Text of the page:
Taking into account workers leaving the company, a Lufthansa spokesman told AFP that the net effect of the hiring spree would be "several thousand" new jobs -- an increase on the roughly 3,000 who started work last year.
More than half of the new employees will be flight attendants.
As well as its own blue-and-yellow liveried fleet, Lufthansa owns a slew of smaller airlines, including no-frills Eurowings, Swiss Air, Austrian and Brussels Airlines.
Some 2,500 of the new hires will go to Lufthansa proper, while 2,700 take up jobs at Eurowings.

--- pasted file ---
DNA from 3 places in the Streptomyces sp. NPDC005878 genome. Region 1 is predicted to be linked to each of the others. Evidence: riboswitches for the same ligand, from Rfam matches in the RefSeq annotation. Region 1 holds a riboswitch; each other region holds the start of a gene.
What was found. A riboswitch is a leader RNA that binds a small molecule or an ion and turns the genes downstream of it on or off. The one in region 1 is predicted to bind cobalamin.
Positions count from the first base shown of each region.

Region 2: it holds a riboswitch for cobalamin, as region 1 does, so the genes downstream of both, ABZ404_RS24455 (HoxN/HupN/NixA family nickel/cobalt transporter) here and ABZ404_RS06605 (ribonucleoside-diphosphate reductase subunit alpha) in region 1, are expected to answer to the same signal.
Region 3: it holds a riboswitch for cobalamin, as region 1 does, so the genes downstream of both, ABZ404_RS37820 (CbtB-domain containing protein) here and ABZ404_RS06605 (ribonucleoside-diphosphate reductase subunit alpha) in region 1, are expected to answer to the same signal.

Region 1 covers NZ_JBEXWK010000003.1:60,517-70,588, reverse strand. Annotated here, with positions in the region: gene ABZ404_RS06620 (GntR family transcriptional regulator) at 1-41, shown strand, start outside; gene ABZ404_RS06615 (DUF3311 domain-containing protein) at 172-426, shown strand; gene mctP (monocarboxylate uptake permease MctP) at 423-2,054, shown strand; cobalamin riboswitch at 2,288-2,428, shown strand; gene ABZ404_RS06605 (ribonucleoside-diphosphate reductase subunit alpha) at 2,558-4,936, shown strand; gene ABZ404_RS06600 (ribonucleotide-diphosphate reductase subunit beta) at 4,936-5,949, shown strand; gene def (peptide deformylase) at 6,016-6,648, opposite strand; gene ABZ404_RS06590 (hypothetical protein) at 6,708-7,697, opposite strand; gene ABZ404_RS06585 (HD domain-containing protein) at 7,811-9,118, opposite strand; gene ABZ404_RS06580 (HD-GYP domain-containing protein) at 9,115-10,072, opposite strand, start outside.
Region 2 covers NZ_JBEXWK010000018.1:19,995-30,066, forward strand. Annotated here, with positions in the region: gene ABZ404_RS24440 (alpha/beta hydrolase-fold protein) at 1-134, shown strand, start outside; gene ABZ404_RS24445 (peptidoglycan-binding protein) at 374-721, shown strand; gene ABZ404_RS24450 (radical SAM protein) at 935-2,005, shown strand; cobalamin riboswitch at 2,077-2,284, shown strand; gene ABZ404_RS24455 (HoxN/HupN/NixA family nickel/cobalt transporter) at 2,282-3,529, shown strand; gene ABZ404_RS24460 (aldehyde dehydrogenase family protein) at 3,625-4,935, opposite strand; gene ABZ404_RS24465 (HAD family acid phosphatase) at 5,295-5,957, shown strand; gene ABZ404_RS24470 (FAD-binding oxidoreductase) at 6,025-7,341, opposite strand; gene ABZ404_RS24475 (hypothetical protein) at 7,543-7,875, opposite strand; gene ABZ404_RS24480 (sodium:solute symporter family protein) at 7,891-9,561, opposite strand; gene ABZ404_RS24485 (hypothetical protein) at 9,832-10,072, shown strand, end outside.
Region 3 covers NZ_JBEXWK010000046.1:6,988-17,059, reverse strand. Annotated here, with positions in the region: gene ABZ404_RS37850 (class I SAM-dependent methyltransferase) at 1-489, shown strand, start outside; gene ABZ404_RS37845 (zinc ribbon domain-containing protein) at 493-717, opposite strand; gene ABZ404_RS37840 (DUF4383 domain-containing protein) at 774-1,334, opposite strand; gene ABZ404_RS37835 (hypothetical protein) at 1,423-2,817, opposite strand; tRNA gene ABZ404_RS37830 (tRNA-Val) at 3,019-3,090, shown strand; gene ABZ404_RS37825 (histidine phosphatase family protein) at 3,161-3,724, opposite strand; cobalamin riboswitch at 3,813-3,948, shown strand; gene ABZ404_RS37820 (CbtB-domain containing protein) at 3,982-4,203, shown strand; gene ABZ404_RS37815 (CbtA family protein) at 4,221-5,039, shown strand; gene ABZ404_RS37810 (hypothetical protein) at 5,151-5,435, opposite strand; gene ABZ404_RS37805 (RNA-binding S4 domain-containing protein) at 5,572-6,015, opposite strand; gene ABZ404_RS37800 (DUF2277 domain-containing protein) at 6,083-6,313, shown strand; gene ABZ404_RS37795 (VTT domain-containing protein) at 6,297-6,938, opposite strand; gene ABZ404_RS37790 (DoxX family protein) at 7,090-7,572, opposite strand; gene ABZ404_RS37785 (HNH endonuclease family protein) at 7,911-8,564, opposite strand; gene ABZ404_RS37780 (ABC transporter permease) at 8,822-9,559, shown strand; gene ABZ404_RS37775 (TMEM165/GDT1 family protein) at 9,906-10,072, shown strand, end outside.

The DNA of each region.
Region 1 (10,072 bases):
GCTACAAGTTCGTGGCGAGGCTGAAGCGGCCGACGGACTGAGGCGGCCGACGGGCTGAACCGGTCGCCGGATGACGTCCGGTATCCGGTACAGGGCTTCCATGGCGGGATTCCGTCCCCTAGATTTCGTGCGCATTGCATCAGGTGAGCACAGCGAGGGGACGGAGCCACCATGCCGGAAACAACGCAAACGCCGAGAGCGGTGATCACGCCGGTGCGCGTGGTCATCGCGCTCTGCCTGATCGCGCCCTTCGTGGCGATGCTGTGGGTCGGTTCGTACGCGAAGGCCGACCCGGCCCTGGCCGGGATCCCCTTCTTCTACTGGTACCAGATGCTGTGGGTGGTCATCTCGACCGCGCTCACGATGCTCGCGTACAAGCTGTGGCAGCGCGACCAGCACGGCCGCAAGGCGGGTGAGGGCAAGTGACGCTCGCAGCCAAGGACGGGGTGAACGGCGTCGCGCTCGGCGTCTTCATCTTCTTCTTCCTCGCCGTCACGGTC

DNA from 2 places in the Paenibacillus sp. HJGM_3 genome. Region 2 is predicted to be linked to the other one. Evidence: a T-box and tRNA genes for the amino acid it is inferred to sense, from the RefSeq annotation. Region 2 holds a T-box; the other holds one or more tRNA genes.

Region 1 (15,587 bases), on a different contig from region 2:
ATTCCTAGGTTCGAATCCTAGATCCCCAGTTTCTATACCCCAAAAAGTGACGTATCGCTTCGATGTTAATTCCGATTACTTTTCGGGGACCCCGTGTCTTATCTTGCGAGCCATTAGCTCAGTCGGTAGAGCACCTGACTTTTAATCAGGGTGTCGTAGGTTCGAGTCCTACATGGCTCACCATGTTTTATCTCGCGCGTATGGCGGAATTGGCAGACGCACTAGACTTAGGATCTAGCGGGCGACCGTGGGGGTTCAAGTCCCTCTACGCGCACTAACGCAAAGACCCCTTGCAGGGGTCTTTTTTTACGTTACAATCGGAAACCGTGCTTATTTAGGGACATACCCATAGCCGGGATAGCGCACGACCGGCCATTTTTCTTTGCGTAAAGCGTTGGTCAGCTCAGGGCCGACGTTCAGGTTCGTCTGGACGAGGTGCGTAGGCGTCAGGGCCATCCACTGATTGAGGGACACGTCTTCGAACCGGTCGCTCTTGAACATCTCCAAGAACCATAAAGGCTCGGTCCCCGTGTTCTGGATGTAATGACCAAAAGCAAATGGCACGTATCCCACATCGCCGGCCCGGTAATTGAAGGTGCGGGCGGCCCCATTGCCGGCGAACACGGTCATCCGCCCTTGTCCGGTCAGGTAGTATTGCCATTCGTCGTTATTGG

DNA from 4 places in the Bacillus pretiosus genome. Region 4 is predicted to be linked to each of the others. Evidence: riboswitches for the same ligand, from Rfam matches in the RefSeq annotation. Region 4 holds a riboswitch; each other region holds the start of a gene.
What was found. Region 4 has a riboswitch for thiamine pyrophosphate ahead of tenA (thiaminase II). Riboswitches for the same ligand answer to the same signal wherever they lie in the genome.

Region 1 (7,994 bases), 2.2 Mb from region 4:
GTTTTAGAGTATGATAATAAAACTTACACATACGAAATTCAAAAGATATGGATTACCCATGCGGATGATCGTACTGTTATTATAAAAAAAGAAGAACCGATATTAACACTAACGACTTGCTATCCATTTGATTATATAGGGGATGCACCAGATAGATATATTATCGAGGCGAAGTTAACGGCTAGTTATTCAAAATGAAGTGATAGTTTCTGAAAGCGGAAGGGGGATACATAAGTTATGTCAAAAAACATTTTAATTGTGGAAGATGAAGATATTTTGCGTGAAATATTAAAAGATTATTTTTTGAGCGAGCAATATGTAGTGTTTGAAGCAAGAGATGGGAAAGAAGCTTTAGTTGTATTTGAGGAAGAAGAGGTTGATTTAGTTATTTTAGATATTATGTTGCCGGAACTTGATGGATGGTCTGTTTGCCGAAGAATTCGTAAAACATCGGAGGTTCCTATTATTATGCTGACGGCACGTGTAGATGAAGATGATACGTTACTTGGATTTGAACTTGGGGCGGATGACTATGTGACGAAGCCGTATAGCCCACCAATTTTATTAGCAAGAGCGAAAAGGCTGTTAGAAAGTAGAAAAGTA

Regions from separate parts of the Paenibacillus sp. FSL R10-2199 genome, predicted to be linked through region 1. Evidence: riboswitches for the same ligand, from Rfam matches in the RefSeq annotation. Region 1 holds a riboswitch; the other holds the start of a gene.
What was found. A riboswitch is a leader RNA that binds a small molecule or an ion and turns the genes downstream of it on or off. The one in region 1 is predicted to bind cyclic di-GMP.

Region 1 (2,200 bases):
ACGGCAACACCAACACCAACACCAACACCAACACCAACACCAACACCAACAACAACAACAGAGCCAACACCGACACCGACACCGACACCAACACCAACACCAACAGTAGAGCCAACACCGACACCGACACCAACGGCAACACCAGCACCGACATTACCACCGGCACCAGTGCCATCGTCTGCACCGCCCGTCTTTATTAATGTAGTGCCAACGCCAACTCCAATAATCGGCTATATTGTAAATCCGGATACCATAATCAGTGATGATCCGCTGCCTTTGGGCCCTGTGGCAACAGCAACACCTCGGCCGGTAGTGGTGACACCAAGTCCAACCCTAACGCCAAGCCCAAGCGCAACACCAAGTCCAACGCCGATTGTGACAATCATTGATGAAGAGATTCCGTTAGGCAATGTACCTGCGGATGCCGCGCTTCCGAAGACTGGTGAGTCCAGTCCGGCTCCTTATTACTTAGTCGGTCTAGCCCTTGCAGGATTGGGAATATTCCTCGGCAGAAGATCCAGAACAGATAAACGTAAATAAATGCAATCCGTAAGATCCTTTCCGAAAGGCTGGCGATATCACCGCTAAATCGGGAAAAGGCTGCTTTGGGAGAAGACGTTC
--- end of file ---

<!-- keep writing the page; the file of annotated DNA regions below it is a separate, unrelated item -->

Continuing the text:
The subsidiary has been the focus of Lufthansa's expansion, as chief executive Carsten Spohr seeks to ward off the challenge from low-cost competitors like Ireland's Ryanair or UK-based Easyjet.
In December, the group received the European Commission's approval to buy up a large chunk of bankrupt competitor Air Berlin, including 33 leased planes and prized landing slots at busy German airports.
But it had to offer concessions to allay the top EU competition authority's concerns, giving up plans to buy Air Berlin's Austrian subsidiary Niki.
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